Has your child been acting differently lately? Did they used to be organized, outgoing, and actively involved in class and social activities but have recently become withdrawn and disorganized? Have they even started sharing strange thoughts and ideas?
As a parent, you are hyperaware of your child’s behaviors, and if you are noticing signs of psychosis in your child, it’s imperative that you act quickly. Effective treatment could depend it.
What should you do if you begin noticing abrupt or unusual changes in your child? The first step is recognizing the symptoms of psychosis.
What Is Psychosis?
You may have heard the term “psychosis” or “psychotic episode” but may not know exactly what it entails. We typically associate psychosis with the stereotype of a disheveled person talking to themselves or shouting loudly. But psychosis can actually look very different in middle-school and high school-aged children. When a child experiences a psychotic episode, they experience thoughts and sensations that are outside of reality while also losing their ability to distinguish what’s based in reality and what isn’t.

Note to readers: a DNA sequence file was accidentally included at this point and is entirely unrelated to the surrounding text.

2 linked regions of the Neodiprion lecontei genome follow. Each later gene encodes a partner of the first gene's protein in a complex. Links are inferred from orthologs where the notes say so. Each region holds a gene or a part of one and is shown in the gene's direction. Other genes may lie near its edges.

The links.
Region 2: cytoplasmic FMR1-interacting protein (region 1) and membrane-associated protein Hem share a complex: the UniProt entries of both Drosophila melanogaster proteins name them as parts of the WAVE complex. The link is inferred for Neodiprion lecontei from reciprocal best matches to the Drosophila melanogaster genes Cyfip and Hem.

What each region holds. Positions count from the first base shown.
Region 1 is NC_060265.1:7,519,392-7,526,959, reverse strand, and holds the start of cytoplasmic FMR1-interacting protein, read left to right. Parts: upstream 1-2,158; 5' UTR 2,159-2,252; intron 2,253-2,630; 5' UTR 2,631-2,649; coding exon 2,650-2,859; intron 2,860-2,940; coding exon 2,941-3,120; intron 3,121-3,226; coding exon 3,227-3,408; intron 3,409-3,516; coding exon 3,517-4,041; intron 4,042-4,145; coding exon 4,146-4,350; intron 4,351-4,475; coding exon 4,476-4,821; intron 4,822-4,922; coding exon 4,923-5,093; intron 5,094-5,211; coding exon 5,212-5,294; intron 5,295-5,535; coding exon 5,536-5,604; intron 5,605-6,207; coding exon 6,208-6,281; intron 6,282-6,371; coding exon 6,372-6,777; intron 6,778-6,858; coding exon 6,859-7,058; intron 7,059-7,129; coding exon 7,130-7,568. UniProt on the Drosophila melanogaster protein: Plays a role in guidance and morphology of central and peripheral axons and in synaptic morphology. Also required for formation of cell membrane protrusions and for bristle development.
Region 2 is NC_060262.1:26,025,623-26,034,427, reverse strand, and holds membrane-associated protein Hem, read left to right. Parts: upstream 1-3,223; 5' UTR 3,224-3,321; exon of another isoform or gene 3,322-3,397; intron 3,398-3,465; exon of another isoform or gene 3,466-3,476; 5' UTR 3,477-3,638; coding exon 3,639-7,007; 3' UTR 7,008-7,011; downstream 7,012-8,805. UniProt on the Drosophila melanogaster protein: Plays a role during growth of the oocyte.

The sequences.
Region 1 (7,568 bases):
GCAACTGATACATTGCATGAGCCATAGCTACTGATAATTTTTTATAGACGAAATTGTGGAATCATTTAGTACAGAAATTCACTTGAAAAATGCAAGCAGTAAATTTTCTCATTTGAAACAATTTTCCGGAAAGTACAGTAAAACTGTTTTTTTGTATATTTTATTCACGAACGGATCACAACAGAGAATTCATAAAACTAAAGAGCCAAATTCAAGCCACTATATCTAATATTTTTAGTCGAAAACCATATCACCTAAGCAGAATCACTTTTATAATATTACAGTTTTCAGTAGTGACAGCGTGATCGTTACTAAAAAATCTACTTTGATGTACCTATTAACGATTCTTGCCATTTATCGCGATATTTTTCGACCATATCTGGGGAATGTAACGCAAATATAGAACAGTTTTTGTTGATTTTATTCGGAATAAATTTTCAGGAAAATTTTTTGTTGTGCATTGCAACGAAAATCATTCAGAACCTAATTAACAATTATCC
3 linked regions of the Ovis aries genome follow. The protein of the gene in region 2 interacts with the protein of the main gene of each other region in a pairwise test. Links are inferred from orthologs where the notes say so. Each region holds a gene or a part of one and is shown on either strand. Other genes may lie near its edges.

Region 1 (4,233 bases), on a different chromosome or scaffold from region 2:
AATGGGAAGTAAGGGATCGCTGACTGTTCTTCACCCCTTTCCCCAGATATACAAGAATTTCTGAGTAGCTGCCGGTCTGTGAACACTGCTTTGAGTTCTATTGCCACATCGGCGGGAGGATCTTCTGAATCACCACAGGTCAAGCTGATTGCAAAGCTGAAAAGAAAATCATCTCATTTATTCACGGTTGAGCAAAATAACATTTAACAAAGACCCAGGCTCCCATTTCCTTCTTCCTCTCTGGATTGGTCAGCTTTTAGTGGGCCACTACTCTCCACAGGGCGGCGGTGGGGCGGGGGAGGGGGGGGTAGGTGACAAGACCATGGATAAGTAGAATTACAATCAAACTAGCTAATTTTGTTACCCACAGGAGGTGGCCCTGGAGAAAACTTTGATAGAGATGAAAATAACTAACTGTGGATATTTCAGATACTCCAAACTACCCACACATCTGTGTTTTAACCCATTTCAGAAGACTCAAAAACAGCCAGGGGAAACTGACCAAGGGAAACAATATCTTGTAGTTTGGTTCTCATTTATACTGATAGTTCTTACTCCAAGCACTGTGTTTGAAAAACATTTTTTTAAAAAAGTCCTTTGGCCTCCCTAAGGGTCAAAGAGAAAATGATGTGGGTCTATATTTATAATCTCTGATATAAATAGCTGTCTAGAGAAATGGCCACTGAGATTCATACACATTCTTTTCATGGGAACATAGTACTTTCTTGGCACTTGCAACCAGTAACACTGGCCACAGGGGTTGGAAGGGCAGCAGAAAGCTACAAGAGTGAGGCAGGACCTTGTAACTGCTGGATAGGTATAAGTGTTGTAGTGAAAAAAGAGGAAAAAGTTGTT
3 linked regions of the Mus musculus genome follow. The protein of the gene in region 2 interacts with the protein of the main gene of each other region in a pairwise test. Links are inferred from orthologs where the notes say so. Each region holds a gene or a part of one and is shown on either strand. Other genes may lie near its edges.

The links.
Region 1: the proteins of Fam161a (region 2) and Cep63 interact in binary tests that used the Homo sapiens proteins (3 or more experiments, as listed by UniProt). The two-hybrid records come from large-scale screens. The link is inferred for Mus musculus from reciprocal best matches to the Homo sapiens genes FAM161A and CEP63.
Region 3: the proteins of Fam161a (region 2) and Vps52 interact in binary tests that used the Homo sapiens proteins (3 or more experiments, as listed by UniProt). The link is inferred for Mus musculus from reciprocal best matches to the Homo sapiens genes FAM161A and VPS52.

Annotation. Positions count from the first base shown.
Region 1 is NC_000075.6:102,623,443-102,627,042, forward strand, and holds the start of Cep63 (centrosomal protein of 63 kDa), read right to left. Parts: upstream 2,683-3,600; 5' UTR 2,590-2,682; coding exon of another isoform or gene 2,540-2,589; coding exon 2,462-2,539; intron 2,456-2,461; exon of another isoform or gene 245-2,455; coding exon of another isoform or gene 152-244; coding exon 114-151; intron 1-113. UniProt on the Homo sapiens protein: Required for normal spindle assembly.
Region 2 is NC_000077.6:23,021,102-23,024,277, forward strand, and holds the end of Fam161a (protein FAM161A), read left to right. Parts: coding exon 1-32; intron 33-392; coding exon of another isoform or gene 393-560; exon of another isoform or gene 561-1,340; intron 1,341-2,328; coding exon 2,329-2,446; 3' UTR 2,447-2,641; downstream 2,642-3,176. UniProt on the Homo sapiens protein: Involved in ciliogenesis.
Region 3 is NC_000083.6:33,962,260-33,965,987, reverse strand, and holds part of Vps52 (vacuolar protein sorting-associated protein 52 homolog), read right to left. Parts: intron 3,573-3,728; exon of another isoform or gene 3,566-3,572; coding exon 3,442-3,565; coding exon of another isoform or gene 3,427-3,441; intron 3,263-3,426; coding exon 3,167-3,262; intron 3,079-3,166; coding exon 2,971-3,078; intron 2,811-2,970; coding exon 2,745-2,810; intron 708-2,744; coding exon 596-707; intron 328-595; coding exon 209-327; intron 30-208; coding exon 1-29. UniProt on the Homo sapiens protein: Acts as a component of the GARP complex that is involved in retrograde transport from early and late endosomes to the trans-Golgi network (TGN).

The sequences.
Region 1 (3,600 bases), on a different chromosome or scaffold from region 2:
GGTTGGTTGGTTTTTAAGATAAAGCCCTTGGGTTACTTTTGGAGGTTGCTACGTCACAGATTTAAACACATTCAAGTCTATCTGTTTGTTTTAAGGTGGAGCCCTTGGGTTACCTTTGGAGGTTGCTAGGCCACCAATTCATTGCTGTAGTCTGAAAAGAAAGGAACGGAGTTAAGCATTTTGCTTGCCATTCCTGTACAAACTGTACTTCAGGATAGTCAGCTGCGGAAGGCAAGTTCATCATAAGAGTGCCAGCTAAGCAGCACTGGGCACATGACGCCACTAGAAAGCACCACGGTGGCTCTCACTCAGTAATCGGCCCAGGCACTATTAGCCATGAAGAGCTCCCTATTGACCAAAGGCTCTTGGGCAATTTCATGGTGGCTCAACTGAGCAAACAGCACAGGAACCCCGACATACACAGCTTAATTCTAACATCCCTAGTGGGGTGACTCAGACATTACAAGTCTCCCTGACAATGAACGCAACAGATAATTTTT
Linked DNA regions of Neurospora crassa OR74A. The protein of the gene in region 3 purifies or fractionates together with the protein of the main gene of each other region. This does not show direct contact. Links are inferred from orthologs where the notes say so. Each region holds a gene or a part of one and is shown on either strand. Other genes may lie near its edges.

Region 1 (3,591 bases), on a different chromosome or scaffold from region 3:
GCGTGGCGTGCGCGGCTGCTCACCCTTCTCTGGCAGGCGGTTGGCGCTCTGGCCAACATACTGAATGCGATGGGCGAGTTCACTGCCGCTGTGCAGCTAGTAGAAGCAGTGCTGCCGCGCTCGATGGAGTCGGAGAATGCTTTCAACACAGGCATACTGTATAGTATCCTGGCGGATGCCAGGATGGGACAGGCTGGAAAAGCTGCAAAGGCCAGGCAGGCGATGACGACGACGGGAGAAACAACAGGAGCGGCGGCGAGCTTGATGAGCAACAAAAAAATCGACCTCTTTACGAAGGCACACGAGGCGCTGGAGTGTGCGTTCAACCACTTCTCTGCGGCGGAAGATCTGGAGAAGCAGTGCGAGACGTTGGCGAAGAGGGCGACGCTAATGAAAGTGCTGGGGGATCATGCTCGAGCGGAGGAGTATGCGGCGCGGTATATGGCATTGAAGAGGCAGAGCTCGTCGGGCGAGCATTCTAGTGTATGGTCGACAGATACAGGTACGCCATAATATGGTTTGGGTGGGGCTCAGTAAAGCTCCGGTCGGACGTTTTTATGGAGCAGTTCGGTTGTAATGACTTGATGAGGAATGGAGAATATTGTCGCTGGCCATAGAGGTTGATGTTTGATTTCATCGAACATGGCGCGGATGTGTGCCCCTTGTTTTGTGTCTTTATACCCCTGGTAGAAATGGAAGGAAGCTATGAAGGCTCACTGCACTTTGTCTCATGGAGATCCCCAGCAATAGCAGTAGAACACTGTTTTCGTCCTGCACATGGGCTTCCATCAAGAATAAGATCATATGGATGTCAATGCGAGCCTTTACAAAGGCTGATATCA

During a psychotic episode, the child may experience delusions (false beliefs, like being controlled by someone else or that they have special powers or a special mission) or hallucinations (hearing things, seeing things, or feeling sensations that aren’t there). They may also exhibit physical symptoms, such as speech difficulties, low motivation, social isolation, and flat affect.
The symptoms of psychosis often develop gradually, according to the National Alliance of Mental Illness (NAMI), and may often be barely noticeable at first. These are called “prodromal symptoms.” Early signs of possible psychosis include:
- Hearing, seeing, tasting, or believing things that others don’t
- Persistent and unusual thoughts and beliefs that cannot be changed
- Strong and inappropriate emotions or no emotions at all
- Withdrawing from family and friends
- Decline in self-care
- Difficulty thinking clearly or concentrating